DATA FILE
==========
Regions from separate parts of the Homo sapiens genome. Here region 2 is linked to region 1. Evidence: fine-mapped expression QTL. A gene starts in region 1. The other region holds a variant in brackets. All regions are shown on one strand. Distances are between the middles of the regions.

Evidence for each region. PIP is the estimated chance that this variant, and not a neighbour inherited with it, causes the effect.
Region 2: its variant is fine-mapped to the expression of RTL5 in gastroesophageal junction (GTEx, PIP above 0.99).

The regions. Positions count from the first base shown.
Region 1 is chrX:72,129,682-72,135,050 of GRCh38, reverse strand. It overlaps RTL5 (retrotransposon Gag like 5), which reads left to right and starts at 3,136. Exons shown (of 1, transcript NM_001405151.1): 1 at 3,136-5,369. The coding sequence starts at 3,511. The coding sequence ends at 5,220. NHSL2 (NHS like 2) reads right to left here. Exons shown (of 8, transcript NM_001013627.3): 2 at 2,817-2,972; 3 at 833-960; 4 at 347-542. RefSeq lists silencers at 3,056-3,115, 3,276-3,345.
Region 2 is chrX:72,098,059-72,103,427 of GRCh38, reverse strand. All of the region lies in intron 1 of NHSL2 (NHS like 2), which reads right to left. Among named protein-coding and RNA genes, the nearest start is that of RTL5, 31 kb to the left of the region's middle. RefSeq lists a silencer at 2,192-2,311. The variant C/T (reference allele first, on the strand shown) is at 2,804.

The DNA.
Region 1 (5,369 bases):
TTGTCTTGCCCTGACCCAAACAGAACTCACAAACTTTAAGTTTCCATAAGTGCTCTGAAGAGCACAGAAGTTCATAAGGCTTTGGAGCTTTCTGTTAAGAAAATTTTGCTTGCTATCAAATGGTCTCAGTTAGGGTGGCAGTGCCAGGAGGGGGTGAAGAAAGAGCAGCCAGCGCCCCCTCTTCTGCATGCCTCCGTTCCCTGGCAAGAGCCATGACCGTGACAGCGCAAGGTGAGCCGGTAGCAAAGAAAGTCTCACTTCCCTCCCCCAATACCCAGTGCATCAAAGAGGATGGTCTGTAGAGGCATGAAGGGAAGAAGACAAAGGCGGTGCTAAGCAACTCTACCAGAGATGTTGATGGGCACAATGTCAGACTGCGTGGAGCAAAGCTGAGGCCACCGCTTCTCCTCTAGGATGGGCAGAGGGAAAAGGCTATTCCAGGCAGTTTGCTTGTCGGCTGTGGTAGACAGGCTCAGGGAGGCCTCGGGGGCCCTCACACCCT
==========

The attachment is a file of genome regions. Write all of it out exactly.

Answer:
Regions from separate parts of the Homo sapiens genome. Here region 2 is linked to region 1. Evidence: fine-mapped expression QTL. A gene starts in region 1. The other region holds a variant in brackets. All regions are shown on one strand. Distances are between the middles of the regions.

Evidence for each region. PIP is the estimated chance that this variant, and not a neighbour inherited with it, causes the effect.
Region 2: its variant is fine-mapped to the expression of RTL5 in gastroesophageal junction (GTEx, PIP above 0.99).

The regions. Positions count from the first base shown.
Region 1 is chrX:72,129,682-72,135,050 of GRCh38, reverse strand. It overlaps RTL5 (retrotransposon Gag like 5), which reads left to right and starts at 3,136. Exons shown (of 1, transcript NM_001405151.1): 1 at 3,136-5,369. The coding sequence starts at 3,511. The coding sequence ends at 5,220. NHSL2 (NHS like 2) reads right to left here. Exons shown (of 8, transcript NM_001013627.3): 2 at 2,817-2,972; 3 at 833-960; 4 at 347-542. RefSeq lists silencers at 3,056-3,115, 3,276-3,345.
Region 2 is chrX:72,098,059-72,103,427 of GRCh38, reverse strand. All of the region lies in intron 1 of NHSL2 (NHS like 2), which reads right to left. Among named protein-coding and RNA genes, the nearest start is that of RTL5, 31 kb to the left of the region's middle. RefSeq lists a silencer at 2,192-2,311. The variant C/T (reference allele first, on the strand shown) is at 2,804.

The DNA.
Region 1 (5,369 bases):
TTGTCTTGCCCTGACCCAAACAGAACTCACAAACTTTAAGTTTCCATAAGTGCTCTGAAGAGCACAGAAGTTCATAAGGCTTTGGAGCTTTCTGTTAAGAAAATTTTGCTTGCTATCAAATGGTCTCAGTTAGGGTGGCAGTGCCAGGAGGGGGTGAAGAAAGAGCAGCCAGCGCCCCCTCTTCTGCATGCCTCCGTTCCCTGGCAAGAGCCATGACCGTGACAGCGCAAGGTGAGCCGGTAGCAAAGAAAGTCTCACTTCCCTCCCCCAATACCCAGTGCATCAAAGAGGATGGTCTGTAGAGGCATGAAGGGAAGAAGACAAAGGCGGTGCTAAGCAACTCTACCAGAGATGTTGATGGGCACAATGTCAGACTGCGTGGAGCAAAGCTGAGGCCACCGCTTCTCCTCTAGGATGGGCAGAGGGAAAAGGCTATTCCAGGCAGTTTGCTTGTCGGCTGTGGTAGACAGGCTCAGGGAGGCCTCGGGGGCCCTCACACCCT